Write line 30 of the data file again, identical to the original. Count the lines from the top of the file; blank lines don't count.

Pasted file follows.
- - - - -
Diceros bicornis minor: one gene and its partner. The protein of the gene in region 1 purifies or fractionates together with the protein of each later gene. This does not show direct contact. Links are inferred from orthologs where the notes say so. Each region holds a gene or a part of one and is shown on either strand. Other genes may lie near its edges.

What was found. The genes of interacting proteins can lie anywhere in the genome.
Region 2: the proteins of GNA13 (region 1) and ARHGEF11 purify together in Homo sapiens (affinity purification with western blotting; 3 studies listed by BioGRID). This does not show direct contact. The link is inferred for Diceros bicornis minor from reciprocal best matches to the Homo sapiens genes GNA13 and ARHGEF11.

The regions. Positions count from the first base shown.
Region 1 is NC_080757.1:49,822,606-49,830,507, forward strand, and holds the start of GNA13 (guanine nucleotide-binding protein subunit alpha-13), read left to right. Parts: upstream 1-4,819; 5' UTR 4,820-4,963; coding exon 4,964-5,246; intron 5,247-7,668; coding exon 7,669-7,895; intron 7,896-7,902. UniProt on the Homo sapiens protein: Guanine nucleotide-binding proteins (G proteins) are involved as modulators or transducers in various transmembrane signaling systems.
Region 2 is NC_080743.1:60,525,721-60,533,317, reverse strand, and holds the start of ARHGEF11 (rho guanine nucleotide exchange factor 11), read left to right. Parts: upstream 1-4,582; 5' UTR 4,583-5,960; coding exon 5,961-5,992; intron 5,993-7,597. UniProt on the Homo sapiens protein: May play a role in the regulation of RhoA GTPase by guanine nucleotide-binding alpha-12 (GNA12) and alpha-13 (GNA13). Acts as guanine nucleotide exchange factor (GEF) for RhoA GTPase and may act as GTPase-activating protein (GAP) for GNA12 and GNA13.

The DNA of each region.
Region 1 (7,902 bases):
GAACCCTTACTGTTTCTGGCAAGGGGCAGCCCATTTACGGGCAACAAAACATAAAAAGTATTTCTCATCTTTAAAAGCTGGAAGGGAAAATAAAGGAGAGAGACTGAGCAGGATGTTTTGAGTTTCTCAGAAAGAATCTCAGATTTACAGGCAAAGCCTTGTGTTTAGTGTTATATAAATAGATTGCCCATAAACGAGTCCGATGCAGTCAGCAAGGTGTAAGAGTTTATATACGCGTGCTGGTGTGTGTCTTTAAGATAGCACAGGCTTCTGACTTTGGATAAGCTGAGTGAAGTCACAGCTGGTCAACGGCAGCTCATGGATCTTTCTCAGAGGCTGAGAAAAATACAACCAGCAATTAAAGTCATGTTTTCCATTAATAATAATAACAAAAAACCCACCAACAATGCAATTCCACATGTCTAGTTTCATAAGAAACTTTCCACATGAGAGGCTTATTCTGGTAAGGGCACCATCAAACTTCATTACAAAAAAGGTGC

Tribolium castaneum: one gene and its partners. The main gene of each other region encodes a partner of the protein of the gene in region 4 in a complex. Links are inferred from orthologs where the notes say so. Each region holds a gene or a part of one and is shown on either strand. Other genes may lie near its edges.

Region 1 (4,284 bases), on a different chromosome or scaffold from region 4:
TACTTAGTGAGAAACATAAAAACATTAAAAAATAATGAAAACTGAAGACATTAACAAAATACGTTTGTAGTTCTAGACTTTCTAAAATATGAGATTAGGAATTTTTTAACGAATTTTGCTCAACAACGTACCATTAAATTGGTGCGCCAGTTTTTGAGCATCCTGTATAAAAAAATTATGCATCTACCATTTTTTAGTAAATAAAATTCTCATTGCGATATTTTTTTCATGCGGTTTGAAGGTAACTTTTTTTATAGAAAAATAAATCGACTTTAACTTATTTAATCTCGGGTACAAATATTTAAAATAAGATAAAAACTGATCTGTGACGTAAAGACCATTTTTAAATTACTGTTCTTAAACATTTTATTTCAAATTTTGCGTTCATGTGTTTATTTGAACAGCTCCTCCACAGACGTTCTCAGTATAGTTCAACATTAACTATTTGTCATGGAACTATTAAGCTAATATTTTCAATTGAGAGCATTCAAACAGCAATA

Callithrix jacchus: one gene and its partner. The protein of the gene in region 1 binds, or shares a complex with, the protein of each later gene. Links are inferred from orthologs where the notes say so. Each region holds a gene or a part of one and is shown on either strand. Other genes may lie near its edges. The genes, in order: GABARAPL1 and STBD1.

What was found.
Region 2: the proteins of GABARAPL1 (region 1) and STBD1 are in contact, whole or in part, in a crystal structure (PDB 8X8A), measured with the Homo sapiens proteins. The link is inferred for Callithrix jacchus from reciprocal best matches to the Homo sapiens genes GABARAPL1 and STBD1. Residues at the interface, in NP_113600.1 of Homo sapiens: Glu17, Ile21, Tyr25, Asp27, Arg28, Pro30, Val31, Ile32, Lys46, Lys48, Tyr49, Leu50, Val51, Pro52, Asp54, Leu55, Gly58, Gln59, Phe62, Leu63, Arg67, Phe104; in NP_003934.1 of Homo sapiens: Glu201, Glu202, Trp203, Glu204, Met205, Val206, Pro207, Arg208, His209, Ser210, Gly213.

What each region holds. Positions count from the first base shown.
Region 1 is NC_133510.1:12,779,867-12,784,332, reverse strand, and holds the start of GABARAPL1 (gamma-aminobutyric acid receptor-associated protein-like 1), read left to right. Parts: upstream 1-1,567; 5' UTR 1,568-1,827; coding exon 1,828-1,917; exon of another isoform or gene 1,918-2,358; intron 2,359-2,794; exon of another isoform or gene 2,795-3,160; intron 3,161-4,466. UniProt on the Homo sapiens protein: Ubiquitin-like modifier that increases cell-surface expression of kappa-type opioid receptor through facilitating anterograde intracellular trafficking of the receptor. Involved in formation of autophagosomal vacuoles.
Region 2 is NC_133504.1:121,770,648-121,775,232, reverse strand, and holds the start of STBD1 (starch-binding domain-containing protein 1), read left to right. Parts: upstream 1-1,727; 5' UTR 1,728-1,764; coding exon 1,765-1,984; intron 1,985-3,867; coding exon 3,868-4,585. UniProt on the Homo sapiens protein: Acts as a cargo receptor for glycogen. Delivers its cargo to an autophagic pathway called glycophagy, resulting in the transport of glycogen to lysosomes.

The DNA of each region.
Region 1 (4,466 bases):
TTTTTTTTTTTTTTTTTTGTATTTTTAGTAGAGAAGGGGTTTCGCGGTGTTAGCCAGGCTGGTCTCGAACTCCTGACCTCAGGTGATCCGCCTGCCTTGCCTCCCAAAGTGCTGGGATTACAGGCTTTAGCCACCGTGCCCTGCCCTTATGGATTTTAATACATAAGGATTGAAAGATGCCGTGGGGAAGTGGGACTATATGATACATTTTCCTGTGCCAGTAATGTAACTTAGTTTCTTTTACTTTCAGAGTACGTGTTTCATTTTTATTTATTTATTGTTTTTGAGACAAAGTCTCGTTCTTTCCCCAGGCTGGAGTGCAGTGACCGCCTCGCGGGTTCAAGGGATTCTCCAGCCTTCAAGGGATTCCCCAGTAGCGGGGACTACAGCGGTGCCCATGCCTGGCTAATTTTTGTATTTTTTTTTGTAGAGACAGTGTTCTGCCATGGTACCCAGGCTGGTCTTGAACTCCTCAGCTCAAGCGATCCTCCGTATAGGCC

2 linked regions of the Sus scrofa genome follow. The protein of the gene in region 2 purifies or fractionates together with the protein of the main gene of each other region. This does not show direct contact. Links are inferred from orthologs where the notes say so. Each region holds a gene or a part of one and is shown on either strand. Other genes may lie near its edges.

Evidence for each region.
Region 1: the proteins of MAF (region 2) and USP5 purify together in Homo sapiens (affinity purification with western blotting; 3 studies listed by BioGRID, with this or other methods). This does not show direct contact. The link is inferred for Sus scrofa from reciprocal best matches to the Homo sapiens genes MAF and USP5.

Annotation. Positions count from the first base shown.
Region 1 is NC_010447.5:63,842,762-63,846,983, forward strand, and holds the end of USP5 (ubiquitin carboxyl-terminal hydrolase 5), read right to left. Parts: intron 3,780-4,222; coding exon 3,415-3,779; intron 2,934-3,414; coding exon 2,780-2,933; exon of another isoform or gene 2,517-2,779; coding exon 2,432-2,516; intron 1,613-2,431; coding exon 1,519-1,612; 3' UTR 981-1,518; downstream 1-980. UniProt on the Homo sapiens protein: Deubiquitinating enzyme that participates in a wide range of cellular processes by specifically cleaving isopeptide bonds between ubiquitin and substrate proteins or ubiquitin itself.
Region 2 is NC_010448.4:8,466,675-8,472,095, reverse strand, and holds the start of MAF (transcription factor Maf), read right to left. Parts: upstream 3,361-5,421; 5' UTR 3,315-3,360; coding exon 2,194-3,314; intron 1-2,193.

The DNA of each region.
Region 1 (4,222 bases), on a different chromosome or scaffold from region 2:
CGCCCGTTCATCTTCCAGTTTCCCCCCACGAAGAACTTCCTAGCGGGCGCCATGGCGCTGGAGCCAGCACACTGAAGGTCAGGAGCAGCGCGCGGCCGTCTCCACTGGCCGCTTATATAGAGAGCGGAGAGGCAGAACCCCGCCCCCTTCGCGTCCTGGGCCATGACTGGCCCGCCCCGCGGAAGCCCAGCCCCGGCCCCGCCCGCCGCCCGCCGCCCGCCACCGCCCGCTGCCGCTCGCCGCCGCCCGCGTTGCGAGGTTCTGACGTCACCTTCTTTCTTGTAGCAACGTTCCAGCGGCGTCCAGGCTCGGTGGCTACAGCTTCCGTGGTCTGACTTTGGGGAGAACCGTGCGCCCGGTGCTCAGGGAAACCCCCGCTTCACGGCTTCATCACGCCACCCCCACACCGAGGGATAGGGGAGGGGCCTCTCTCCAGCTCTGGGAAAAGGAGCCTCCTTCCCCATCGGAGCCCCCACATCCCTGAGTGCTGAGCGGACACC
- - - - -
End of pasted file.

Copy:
CGCCCGTTCATCTTCCAGTTTCCCCCCACGAAGAACTTCCTAGCGGGCGCCATGGCGCTGGAGCCAGCACACTGAAGGTCAGGAGCAGCGCGCGGCCGTCTCCACTGGCCGCTTATATAGAGAGCGGAGAGGCAGAACCCCGCCCCCTTCGCGTCCTGGGCCATGACTGGCCCGCCCCGCGGAAGCCCAGCCCCGGCCCCGCCCGCCGCCCGCCGCCCGCCACCGCCCGCTGCCGCTCGCCGCCGCCCGCGTTGCGAGGTTCTGACGTCACCTTCTTTCTTGTAGCAACGTTCCAGCGGCGTCCAGGCTCGGTGGCTACAGCTTCCGTGGTCTGACTTTGGGGAGAACCGTGCGCCCGGTGCTCAGGGAAACCCCCGCTTCACGGCTTCATCACGCCACCCCCACACCGAGGGATAGGGGAGGGGCCTCTCTCCAGCTCTGGGAAAAGGAGCCTCCTTCCCCATCGGAGCCCCCACATCCCTGAGTGCTGAGCGGACACC